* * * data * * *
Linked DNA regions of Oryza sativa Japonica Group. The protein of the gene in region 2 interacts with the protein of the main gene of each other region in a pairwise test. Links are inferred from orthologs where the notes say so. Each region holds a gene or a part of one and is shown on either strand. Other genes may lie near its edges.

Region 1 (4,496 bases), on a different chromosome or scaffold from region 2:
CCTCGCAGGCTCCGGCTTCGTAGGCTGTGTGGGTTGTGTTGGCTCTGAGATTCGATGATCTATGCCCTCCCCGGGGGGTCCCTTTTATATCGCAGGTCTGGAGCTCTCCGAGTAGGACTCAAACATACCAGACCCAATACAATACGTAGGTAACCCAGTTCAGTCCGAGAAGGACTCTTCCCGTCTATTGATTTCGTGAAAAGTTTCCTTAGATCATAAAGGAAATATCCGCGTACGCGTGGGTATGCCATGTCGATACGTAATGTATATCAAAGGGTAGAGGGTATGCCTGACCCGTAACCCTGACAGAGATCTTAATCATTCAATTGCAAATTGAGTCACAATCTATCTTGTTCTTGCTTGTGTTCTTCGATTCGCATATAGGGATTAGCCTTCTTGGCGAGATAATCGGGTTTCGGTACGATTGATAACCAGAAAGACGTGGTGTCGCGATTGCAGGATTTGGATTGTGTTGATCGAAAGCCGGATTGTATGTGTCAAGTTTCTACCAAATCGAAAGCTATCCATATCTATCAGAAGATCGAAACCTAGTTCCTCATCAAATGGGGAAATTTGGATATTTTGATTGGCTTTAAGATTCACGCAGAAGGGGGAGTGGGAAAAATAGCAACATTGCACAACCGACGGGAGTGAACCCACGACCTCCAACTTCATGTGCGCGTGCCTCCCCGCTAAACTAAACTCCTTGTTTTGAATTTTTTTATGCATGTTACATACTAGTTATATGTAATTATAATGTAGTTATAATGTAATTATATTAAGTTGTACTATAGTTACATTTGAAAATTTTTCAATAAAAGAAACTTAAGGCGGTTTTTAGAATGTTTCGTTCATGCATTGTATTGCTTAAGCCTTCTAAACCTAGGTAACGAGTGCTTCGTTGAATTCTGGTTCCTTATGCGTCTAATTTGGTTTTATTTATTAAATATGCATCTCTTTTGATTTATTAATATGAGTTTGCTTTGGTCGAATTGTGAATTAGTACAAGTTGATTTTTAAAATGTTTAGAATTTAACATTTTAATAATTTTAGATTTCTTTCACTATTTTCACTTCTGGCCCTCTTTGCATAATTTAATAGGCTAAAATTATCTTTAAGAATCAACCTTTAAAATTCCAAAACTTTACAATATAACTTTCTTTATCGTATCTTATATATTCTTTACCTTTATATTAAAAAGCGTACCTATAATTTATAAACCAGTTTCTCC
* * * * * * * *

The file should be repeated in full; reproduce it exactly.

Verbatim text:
Linked DNA regions of Oryza sativa Japonica Group. The protein of the gene in region 2 interacts with the protein of the main gene of each other region in a pairwise test. Links are inferred from orthologs where the notes say so. Each region holds a gene or a part of one and is shown on either strand. Other genes may lie near its edges.

Region 1 (4,496 bases), on a different chromosome or scaffold from region 2:
CCTCGCAGGCTCCGGCTTCGTAGGCTGTGTGGGTTGTGTTGGCTCTGAGATTCGATGATCTATGCCCTCCCCGGGGGGTCCCTTTTATATCGCAGGTCTGGAGCTCTCCGAGTAGGACTCAAACATACCAGACCCAATACAATACGTAGGTAACCCAGTTCAGTCCGAGAAGGACTCTTCCCGTCTATTGATTTCGTGAAAAGTTTCCTTAGATCATAAAGGAAATATCCGCGTACGCGTGGGTATGCCATGTCGATACGTAATGTATATCAAAGGGTAGAGGGTATGCCTGACCCGTAACCCTGACAGAGATCTTAATCATTCAATTGCAAATTGAGTCACAATCTATCTTGTTCTTGCTTGTGTTCTTCGATTCGCATATAGGGATTAGCCTTCTTGGCGAGATAATCGGGTTTCGGTACGATTGATAACCAGAAAGACGTGGTGTCGCGATTGCAGGATTTGGATTGTGTTGATCGAAAGCCGGATTGTATGTGTCAAGTTTCTACCAAATCGAAAGCTATCCATATCTATCAGAAGATCGAAACCTAGTTCCTCATCAAATGGGGAAATTTGGATATTTTGATTGGCTTTAAGATTCACGCAGAAGGGGGAGTGGGAAAAATAGCAACATTGCACAACCGACGGGAGTGAACCCACGACCTCCAACTTCATGTGCGCGTGCCTCCCCGCTAAACTAAACTCCTTGTTTTGAATTTTTTTATGCATGTTACATACTAGTTATATGTAATTATAATGTAGTTATAATGTAATTATATTAAGTTGTACTATAGTTACATTTGAAAATTTTTCAATAAAAGAAACTTAAGGCGGTTTTTAGAATGTTTCGTTCATGCATTGTATTGCTTAAGCCTTCTAAACCTAGGTAACGAGTGCTTCGTTGAATTCTGGTTCCTTATGCGTCTAATTTGGTTTTATTTATTAAATATGCATCTCTTTTGATTTATTAATATGAGTTTGCTTTGGTCGAATTGTGAATTAGTACAAGTTGATTTTTAAAATGTTTAGAATTTAACATTTTAATAATTTTAGATTTCTTTCACTATTTTCACTTCTGGCCCTCTTTGCATAATTTAATAGGCTAAAATTATCTTTAAGAATCAACCTTTAAAATTCCAAAACTTTACAATATAACTTTCTTTATCGTATCTTATATATTCTTTACCTTTATATTAAAAAGCGTACCTATAATTTATAAACCAGTTTCTCC